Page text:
UAW Agreement FAQ



Three groups of student employees are included in bargaining unit 11: Teaching Associates (TAs), Graduate Assistants (GAs), and Instructional Student Assistants (ISAs).

From the classification standard for Student Assistants, “The Student Assistant classification is distinguished from the Instructional Student Assistant, Graduate Assistant, and Teaching Associate classifications in that the Student Assistant does not perform academic related duties such as instruction, tutoring, grading, evaluating, research, and assisting faculty with classroom activities.” ISAs do perform academic related duties. A student who was hired specifically to proctor standardized exams offered by the university would most likely be classified as a student assistant, not an ISA, since the proctoring duties in that case are more clerical or administrative than academic-related. However, an ISA hired to assist a professor with a course might have proctoring duties along with other academic-related duties, such as grading or tutoring, as part of the assignment. Proctoring exams is even included as one possible activity on the description of duties form.

The determining factor is not the source of funds but whether the graduate student is hired through the university (with the grant reimbursing the general fund) or hired directly by the research auxiliary. Graduate students employed by an auxiliary are not represented by the UAW, but graduate assistants hired by the university, but supported by grant funds, are part of the bargaining unit.


Students who were employed in Unit 11 classifications between July 1, 2016 and the implementation of the salary increases are entitled to the retroactive increase, regardless of the source of funds for the position. We recommend that chairs discuss department budget impacts with the appropriate college or university administrator.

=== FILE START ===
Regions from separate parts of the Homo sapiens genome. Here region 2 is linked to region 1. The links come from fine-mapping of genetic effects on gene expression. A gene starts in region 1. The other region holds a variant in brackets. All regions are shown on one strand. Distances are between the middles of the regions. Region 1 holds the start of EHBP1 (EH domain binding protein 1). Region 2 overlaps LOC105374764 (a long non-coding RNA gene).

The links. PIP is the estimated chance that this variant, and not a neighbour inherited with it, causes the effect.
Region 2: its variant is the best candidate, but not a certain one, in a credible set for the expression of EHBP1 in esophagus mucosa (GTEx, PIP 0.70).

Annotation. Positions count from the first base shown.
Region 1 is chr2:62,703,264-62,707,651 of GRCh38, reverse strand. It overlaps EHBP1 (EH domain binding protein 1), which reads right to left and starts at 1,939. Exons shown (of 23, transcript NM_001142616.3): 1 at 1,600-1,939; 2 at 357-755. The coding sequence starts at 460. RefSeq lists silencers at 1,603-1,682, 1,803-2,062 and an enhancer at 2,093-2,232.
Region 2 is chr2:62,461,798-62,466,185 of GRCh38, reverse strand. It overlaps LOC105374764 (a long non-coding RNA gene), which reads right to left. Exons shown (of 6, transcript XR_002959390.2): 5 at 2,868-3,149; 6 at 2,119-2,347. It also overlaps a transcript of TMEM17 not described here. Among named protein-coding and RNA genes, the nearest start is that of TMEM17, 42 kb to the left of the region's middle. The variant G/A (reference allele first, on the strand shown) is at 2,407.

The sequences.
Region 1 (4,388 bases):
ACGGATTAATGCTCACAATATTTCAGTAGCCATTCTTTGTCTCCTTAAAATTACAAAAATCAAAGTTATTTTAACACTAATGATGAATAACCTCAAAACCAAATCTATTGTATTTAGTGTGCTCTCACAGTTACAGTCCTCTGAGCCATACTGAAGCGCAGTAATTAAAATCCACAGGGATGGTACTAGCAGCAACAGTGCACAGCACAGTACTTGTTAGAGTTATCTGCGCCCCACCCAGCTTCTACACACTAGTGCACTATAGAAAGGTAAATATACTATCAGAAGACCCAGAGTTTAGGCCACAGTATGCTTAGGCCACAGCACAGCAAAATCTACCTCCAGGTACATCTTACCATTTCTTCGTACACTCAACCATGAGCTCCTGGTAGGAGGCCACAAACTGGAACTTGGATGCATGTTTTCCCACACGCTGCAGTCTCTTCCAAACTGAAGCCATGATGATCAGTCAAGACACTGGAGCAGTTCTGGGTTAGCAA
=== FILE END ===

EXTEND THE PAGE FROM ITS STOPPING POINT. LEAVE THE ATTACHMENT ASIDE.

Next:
Generally speaking, each campus’s budget allocation includes a component for compensation increases covering all employee groups. In 2016/17, central funding was provided for a 2% compensation increase, with campuses responsible for the difference. Each campus in turn develops its own internal budget to meet its obligations.

Each campus is responsible for developing an internal budget and managing any disproportionate impacts associated with application of a particular bargaining agreement. Work with your budget officer as necessary. It is worth noting that across the system, the majority of ISAs receive the minimum salary for the range. However, an increase of $.50 per hour is still only a 4% increase for a student making $12 per hour to start.


The Substitute TA classification is only intended for use when one TA substitutes for another. (If a TA has been substituting or covering classes for a faculty member, bear in mind that the TA will still need to be paid for that time, but not in the substitute classification.)

TAs can only serve as substitutes in classes they are qualified to teach. TAs can also only substitute for other TAs in the department/program in which they hold an appointment.


A range of hours is any spread of hours per week that Instructional Student Assistants (ISAs) might be expected to work. ISAs can be appointed for a range of hours when we expect the work hours to vary from week to week. For example, a tutor might be hired for a range of 0 to 10 hours per week over the course of a semester. Campuses are encouraged to be as specific as reasonably possible.

No. They must be appointed to a set time base.

Some campuses appoint most of their GAs to academic year appointments. A GA with an academic year appointment is paid over 10 months (5 months per semester) at semester campuses, or 9 months (3 months per quarter) at quarter campuses. Some campuses prefer to appoint GAs in the 12 month classification because it is easier to align the dates of appointment with the dates that the GA is actually working.

No. GAs were already non-exempt employees.

GAs and ISAs can work up to 20 hours per week during the academic year and up to 40 hours per week when classes are not in session.

Yes. TAs can be appointed to any time base up to full time (40 hours per week.) However, a TA who also holds a GA or ISA appointment (or a non-represented Student Assistant appointment) can only be appointed up to a combined 20 hours per week.


It is in effect now and should be used for all appointments. It can be found online at the website for the collective bargaining agreement as Appendix E.

Historically, we have relied on the number of weighted teaching units (WTUs) assigned to establish lecturer time base as well as time base for TAs, with 15 WTUs equivalent to full time. However, the WTU system is not recognized in the UAW agreement as the basis for establishing time, except as we have defined it for summer term appointments.